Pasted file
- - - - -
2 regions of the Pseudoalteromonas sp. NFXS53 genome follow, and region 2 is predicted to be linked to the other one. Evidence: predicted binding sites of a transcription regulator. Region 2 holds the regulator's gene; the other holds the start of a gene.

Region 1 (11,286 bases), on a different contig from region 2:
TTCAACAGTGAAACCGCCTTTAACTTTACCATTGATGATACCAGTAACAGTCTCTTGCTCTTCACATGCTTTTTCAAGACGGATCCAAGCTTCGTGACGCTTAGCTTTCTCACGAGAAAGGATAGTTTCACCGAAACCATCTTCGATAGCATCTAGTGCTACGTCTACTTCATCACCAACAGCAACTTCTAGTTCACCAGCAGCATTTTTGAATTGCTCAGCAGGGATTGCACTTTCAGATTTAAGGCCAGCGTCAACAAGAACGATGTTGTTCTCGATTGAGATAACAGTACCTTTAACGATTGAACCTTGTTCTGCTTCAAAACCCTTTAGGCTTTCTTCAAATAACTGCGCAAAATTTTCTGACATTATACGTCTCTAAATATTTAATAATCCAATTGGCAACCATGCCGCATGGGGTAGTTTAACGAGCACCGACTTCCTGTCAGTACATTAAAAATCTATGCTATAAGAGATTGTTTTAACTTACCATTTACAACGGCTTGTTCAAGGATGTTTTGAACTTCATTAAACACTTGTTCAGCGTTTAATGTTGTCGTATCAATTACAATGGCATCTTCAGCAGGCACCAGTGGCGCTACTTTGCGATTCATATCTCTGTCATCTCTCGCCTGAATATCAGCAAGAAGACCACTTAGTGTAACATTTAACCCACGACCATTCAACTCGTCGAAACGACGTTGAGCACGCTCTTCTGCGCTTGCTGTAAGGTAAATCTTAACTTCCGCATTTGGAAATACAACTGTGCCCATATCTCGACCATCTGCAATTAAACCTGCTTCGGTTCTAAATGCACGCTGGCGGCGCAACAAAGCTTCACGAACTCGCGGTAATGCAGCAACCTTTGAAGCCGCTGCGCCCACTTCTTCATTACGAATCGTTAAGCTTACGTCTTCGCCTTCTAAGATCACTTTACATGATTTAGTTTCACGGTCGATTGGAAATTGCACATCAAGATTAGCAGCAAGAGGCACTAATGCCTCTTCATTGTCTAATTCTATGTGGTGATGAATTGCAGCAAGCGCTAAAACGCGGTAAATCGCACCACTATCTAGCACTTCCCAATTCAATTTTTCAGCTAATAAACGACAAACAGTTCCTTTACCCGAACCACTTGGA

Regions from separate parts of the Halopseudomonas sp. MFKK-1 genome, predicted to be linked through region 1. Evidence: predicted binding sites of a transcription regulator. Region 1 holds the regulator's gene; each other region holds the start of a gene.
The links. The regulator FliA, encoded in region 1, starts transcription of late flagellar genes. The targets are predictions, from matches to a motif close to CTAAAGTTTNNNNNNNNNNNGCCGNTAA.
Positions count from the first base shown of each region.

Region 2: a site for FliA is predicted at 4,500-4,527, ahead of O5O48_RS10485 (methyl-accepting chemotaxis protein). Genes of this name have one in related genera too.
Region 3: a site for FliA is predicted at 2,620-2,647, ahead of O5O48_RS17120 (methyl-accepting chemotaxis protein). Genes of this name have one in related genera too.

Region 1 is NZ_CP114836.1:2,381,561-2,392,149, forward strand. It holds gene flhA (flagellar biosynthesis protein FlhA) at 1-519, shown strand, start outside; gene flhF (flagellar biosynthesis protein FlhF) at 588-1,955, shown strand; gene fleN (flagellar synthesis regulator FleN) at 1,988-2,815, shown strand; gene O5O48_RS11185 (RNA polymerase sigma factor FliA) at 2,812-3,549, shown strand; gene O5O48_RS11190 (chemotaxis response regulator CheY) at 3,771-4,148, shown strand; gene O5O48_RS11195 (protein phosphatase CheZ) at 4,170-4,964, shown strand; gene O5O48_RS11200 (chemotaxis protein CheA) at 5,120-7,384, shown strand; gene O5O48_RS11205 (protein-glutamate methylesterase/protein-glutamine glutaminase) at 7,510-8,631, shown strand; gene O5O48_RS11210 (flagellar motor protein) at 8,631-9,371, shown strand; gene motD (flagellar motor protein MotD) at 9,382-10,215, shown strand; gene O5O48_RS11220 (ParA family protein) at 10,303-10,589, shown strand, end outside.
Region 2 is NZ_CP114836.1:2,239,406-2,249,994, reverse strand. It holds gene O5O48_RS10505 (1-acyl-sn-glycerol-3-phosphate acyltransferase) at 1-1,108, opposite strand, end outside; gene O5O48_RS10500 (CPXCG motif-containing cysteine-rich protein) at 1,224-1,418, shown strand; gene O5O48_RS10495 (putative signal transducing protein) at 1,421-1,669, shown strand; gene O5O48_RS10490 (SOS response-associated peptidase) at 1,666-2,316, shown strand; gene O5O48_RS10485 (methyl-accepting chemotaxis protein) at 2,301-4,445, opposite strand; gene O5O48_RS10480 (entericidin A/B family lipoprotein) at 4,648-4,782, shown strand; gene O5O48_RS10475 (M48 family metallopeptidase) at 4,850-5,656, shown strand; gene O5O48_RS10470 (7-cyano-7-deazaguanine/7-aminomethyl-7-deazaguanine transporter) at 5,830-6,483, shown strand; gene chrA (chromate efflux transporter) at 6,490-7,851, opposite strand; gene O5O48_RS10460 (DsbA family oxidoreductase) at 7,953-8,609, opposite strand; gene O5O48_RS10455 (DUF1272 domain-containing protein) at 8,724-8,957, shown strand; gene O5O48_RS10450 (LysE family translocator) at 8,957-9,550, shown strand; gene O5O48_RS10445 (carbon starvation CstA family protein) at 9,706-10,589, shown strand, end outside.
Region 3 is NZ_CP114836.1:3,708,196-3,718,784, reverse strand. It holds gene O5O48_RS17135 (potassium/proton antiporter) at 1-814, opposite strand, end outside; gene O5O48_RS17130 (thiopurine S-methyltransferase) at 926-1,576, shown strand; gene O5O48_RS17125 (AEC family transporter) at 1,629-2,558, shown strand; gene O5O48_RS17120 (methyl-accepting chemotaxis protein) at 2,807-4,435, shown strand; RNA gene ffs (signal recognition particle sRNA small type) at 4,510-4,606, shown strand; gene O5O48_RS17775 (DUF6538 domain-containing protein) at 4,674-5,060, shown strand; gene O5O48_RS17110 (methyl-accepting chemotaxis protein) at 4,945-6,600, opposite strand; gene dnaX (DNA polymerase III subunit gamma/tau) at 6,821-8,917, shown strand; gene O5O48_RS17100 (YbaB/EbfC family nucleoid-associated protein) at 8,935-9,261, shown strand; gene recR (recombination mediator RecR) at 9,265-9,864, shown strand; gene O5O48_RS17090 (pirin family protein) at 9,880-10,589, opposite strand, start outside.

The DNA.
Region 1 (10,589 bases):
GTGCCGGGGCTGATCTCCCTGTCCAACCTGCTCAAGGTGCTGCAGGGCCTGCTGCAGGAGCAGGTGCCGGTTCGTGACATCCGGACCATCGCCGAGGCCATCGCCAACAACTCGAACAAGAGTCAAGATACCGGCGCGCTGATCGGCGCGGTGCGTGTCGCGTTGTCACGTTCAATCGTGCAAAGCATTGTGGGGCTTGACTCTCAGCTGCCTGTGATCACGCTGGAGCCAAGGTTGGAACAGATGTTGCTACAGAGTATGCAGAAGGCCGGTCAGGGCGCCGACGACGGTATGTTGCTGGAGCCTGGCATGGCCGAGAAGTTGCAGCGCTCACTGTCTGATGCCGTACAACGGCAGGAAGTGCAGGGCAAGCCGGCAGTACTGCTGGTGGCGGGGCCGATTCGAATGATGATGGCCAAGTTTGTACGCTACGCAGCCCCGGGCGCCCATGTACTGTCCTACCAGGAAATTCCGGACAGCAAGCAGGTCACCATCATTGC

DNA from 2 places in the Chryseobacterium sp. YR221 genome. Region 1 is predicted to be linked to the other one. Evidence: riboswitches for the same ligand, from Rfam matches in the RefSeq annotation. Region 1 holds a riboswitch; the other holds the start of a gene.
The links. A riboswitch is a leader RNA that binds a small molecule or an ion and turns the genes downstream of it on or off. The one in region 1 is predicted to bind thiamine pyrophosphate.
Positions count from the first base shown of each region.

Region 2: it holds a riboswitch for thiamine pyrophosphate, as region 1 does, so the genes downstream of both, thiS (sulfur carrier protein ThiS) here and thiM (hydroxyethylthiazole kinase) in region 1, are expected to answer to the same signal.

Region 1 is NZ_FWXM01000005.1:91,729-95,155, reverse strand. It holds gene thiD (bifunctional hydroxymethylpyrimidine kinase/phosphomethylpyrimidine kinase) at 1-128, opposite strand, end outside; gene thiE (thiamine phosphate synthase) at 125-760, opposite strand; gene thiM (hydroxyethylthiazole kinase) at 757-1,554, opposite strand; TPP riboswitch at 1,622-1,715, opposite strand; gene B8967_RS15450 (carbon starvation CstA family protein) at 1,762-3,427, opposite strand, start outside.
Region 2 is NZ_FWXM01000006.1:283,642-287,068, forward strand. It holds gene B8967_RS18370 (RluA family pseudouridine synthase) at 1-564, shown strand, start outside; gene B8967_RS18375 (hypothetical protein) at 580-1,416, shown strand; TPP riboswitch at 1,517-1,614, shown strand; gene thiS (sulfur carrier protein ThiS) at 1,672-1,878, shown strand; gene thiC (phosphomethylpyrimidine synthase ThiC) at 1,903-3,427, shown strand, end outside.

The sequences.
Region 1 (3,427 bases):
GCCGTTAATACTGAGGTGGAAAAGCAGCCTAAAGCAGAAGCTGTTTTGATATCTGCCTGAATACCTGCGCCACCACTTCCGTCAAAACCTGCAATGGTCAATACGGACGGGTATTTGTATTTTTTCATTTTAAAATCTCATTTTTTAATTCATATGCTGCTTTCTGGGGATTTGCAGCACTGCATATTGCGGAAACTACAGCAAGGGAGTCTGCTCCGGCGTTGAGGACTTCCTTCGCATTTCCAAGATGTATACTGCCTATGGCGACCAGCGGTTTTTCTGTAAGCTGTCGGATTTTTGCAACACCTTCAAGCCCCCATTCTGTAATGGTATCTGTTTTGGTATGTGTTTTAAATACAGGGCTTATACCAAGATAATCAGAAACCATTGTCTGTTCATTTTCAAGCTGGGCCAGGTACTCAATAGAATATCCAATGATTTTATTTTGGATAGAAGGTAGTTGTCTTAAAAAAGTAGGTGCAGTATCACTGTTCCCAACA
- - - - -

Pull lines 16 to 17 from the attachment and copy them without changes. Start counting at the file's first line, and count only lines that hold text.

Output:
The links. A riboswitch is a leader RNA that binds a small molecule or an ion and turns the genes downstream of it on or off. The one in region 1 is predicted to bind thiamine pyrophosphate.
Positions count from the first base shown of each region.